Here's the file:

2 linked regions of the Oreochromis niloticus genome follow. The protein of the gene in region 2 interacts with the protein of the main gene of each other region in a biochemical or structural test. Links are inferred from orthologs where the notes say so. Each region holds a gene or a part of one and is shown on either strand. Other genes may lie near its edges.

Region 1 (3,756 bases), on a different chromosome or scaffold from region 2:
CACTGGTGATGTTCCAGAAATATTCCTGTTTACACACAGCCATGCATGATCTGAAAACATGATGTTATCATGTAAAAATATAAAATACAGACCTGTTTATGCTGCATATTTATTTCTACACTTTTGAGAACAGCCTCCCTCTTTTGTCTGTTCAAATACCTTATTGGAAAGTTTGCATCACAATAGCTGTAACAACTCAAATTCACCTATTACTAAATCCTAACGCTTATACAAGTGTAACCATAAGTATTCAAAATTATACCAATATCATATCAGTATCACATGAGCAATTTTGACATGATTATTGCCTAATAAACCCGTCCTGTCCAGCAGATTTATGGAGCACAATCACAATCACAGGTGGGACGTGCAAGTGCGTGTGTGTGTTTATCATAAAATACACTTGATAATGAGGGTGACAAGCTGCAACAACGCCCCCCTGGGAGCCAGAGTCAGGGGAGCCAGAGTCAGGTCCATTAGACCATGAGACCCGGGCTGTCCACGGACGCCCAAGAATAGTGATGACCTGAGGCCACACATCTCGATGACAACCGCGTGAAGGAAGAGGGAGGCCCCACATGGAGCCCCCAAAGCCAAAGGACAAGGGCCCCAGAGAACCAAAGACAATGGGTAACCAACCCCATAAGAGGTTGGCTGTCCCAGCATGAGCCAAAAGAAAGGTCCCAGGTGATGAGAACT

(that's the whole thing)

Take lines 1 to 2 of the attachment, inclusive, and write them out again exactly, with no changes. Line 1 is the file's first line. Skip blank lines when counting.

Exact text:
2 linked regions of the Oreochromis niloticus genome follow. The protein of the gene in region 2 interacts with the protein of the main gene of each other region in a biochemical or structural test. Links are inferred from orthologs where the notes say so. Each region holds a gene or a part of one and is shown on either strand. Other genes may lie near its edges.

Region 1 (3,756 bases), on a different chromosome or scaffold from region 2: